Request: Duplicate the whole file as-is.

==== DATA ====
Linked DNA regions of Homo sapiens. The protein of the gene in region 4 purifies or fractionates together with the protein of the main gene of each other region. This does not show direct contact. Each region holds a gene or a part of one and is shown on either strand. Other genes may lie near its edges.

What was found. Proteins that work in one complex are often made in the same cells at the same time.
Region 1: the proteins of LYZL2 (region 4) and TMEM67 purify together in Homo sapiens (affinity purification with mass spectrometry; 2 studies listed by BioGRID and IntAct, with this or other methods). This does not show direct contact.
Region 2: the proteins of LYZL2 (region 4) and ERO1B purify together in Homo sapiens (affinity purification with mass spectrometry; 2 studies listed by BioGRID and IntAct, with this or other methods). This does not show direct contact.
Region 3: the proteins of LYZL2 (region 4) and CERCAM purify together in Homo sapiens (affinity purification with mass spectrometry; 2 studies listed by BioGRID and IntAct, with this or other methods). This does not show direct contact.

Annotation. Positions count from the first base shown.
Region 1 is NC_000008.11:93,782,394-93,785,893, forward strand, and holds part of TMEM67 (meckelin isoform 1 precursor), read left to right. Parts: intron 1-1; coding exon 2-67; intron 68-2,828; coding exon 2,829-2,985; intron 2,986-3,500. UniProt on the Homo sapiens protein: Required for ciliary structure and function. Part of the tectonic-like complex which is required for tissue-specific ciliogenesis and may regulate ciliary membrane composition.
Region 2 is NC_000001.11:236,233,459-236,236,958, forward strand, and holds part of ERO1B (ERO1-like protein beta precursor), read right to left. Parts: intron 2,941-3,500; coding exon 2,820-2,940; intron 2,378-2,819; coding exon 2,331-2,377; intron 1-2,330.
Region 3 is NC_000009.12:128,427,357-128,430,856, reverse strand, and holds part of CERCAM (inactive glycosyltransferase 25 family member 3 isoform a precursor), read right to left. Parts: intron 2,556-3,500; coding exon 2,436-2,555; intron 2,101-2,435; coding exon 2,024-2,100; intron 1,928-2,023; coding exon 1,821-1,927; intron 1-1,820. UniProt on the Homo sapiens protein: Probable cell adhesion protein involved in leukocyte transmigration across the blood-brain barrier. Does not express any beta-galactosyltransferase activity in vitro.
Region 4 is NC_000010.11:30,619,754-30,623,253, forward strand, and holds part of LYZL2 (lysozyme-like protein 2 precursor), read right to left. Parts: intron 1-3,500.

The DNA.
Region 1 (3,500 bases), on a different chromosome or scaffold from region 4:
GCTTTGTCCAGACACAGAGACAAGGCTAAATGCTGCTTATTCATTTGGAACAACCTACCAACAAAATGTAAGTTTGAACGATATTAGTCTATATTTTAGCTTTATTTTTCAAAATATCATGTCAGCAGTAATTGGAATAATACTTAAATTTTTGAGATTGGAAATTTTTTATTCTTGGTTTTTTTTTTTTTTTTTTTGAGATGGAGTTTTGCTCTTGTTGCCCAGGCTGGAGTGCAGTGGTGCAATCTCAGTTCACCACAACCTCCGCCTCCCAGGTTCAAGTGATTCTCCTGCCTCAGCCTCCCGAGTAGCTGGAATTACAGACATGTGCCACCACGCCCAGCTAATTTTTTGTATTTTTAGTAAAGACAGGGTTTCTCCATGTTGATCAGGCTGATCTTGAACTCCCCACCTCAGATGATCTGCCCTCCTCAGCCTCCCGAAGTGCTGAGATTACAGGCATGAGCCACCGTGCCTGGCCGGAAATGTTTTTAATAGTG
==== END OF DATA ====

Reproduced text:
Linked DNA regions of Homo sapiens. The protein of the gene in region 4 purifies or fractionates together with the protein of the main gene of each other region. This does not show direct contact. Each region holds a gene or a part of one and is shown on either strand. Other genes may lie near its edges.

What was found. Proteins that work in one complex are often made in the same cells at the same time.
Region 1: the proteins of LYZL2 (region 4) and TMEM67 purify together in Homo sapiens (affinity purification with mass spectrometry; 2 studies listed by BioGRID and IntAct, with this or other methods). This does not show direct contact.
Region 2: the proteins of LYZL2 (region 4) and ERO1B purify together in Homo sapiens (affinity purification with mass spectrometry; 2 studies listed by BioGRID and IntAct, with this or other methods). This does not show direct contact.
Region 3: the proteins of LYZL2 (region 4) and CERCAM purify together in Homo sapiens (affinity purification with mass spectrometry; 2 studies listed by BioGRID and IntAct, with this or other methods). This does not show direct contact.

Annotation. Positions count from the first base shown.
Region 1 is NC_000008.11:93,782,394-93,785,893, forward strand, and holds part of TMEM67 (meckelin isoform 1 precursor), read left to right. Parts: intron 1-1; coding exon 2-67; intron 68-2,828; coding exon 2,829-2,985; intron 2,986-3,500. UniProt on the Homo sapiens protein: Required for ciliary structure and function. Part of the tectonic-like complex which is required for tissue-specific ciliogenesis and may regulate ciliary membrane composition.
Region 2 is NC_000001.11:236,233,459-236,236,958, forward strand, and holds part of ERO1B (ERO1-like protein beta precursor), read right to left. Parts: intron 2,941-3,500; coding exon 2,820-2,940; intron 2,378-2,819; coding exon 2,331-2,377; intron 1-2,330.
Region 3 is NC_000009.12:128,427,357-128,430,856, reverse strand, and holds part of CERCAM (inactive glycosyltransferase 25 family member 3 isoform a precursor), read right to left. Parts: intron 2,556-3,500; coding exon 2,436-2,555; intron 2,101-2,435; coding exon 2,024-2,100; intron 1,928-2,023; coding exon 1,821-1,927; intron 1-1,820. UniProt on the Homo sapiens protein: Probable cell adhesion protein involved in leukocyte transmigration across the blood-brain barrier. Does not express any beta-galactosyltransferase activity in vitro.
Region 4 is NC_000010.11:30,619,754-30,623,253, forward strand, and holds part of LYZL2 (lysozyme-like protein 2 precursor), read right to left. Parts: intron 1-3,500.

The DNA.
Region 1 (3,500 bases), on a different chromosome or scaffold from region 4:
GCTTTGTCCAGACACAGAGACAAGGCTAAATGCTGCTTATTCATTTGGAACAACCTACCAACAAAATGTAAGTTTGAACGATATTAGTCTATATTTTAGCTTTATTTTTCAAAATATCATGTCAGCAGTAATTGGAATAATACTTAAATTTTTGAGATTGGAAATTTTTTATTCTTGGTTTTTTTTTTTTTTTTTTTGAGATGGAGTTTTGCTCTTGTTGCCCAGGCTGGAGTGCAGTGGTGCAATCTCAGTTCACCACAACCTCCGCCTCCCAGGTTCAAGTGATTCTCCTGCCTCAGCCTCCCGAGTAGCTGGAATTACAGACATGTGCCACCACGCCCAGCTAATTTTTTGTATTTTTAGTAAAGACAGGGTTTCTCCATGTTGATCAGGCTGATCTTGAACTCCCCACCTCAGATGATCTGCCCTCCTCAGCCTCCCGAAGTGCTGAGATTACAGGCATGAGCCACCGTGCCTGGCCGGAAATGTTTTTAATAGTG